“The only person who is educated is the one who has learned how to learn and change.”
Music gives a filmmaker the power to make an emotional connection with their audience and reel in a viewer to immerse them in their film.
When it comes to being a filmmaker, having high quality visuals is not enough. Sound design is about 50% of video production, and can deteriorate your video rather quickly.
In fact, you will probably succeed more with excellent audio and average visuals versus having poor quality audio with exceptional visuals.
In this article, we will discuss common mistakes and how we as filmmakers can solve these problems without having to spend part of our budget on a sound design professional.
5 Common Audio Mistakes
1. Capturing Poor Audio
The phrase that many love to use “fix it in post,” is something we should not rely on, and can’t be used in many situations.
When it comes to shooting on location, it’s important to know your environment, the sounds associated with it, and how we can minimize it.
The noise floor is the is a signal created by the mechanism at which you’re capturing audio. Many devices have built in base level of noise, so this is extremely important to take into consideration.
Reverb is defined as a reflection of a sound. One of the hardest things to clean up is reverb, so it’s imperative to minimize as much as possible. This can be done by adding furniture, props, people, or anything really which can deflect audio.
2. Not Recording at the Right Levels
The majority of filmmakers will either record at levels that are way too high or way too low.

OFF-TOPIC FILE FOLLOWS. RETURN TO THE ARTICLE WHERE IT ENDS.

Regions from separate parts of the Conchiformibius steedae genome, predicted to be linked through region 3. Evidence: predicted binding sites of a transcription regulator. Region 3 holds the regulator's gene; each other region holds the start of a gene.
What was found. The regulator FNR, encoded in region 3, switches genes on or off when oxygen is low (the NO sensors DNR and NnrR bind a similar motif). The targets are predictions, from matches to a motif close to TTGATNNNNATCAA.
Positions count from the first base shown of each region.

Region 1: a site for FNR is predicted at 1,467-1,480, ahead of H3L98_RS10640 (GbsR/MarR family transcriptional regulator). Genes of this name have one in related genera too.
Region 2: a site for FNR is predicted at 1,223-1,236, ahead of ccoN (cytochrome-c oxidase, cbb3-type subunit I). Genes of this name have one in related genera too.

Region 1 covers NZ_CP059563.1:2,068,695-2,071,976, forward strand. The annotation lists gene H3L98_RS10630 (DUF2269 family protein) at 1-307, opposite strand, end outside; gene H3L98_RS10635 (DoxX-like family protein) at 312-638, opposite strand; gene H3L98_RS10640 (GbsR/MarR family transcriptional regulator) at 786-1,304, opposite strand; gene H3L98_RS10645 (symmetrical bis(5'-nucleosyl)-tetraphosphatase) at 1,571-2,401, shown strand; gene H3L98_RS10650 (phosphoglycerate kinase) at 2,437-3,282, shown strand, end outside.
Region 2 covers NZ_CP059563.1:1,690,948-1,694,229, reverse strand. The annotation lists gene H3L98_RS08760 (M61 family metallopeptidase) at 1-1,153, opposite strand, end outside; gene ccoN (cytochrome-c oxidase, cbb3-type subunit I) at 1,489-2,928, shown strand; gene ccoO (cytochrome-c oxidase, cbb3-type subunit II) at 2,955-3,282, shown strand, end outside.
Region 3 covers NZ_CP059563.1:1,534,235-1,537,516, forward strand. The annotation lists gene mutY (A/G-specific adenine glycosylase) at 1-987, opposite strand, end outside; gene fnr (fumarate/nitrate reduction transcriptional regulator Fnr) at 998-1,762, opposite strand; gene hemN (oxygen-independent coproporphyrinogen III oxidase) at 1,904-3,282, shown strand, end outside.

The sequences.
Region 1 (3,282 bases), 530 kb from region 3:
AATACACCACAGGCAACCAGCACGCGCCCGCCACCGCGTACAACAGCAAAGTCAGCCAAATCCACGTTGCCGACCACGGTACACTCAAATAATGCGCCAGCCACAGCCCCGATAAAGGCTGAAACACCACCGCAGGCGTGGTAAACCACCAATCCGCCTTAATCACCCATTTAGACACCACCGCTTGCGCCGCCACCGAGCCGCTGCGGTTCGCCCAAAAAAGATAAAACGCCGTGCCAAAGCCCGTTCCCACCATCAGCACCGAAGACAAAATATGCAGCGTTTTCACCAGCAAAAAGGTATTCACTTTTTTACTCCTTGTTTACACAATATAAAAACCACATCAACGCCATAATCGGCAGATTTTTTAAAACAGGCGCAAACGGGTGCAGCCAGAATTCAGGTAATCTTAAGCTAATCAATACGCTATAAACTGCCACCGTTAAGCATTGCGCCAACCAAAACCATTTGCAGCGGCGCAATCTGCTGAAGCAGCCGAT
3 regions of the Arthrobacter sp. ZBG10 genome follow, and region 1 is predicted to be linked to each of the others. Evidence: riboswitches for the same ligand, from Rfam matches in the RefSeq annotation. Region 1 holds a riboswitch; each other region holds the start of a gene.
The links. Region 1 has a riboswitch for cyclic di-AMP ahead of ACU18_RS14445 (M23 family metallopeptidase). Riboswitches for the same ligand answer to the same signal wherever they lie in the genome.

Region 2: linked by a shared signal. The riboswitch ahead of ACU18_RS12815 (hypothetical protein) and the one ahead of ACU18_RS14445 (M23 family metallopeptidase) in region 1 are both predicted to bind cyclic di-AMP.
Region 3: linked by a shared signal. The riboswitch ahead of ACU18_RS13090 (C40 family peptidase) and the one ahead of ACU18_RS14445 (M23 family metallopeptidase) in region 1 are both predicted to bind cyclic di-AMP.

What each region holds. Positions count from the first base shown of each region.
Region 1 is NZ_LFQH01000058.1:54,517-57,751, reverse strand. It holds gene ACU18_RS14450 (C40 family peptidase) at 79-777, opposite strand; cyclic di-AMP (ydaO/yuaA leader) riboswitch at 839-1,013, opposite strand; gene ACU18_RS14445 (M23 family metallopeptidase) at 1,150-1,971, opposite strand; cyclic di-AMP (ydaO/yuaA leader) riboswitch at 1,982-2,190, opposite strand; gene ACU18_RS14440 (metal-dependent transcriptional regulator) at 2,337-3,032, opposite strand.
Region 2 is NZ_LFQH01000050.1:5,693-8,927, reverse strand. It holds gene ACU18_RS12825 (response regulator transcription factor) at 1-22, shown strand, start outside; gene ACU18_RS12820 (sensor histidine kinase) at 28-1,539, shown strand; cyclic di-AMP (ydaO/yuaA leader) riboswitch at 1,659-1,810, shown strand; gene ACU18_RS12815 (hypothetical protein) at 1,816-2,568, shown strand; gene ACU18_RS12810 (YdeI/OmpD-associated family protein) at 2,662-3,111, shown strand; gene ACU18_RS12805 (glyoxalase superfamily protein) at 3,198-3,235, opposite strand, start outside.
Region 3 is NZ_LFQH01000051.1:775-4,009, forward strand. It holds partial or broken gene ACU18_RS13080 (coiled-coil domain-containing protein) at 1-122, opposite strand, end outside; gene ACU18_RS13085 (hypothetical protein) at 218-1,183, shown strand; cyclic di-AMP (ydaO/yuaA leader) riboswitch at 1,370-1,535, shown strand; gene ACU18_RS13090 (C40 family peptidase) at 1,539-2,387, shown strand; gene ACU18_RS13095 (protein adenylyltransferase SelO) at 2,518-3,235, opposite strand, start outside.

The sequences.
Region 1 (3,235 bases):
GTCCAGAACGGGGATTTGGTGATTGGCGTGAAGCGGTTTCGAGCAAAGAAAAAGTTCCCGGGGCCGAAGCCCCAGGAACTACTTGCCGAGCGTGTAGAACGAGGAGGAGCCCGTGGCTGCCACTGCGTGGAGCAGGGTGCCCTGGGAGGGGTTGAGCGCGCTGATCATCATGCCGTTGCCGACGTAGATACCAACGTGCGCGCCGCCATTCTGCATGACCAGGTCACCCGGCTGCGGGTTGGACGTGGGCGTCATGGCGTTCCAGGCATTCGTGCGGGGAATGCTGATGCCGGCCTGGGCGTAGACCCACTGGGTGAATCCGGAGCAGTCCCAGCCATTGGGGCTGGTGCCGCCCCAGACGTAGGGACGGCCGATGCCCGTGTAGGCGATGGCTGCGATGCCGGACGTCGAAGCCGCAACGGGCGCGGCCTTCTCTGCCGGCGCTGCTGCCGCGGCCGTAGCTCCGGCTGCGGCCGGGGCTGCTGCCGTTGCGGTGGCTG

The average levels to record at should be between -18db and -12db with the peak being at -6db.
3. Using Stereo over Mono
Mono audio recorded with one single channel. Stereo on the other hand is where two or more channels are used to record.
Many amateur filmmakers when recording dialogue will use stereo, but mono dialogue sounds much more natural because when one normally listen to another person, the audio comes from one place.
When it comes to sound design, mono should be used for dialogue and stereo for music and/or sound f/x.
4. Not Processing Audio in Post
Just like video post-production, audio needs to be enhanced. You would never just shoot a video and release it without editing, color correcting, using transition, etc. Audio is half the project and needs to be addressed always.
The top two sound design effects to enhance the quality of audio is EQ and Compression. EQ is a tonal sharper, similar to the levels tool in color grading.
Compression, contrary to popular belief, is not making the file size smaller. It’s used to get the audio track more even. One thing to be aware of is fixing compression can also raise the noise floor, and it’s something to be mindful of.
5. Not Realizing You Can do Most of What a Sound Engineer Does
The use of a sound technician is not need in basic types of production, such as weddings, interviews, and smaller budget films.
Brendon Bytheway, a very well-known sound engineer, stated that just by learning how to apply EQ and Compression, you can do about 80-90% of what he does.
Typically, he says he’s hired for a minimum price of $500 to on a project. Balancing dialogue and music, sweetening the sound, and cleaning up messy audio, are the most common fixes made. All which can be done on your own if one would take the time to learn the two techniques.
Sound when done properly, audio has the potential to 4x your production quality and enhance your overall brand.
Be sure to write what common problems you’ve experienced in the past. I’m curious to know!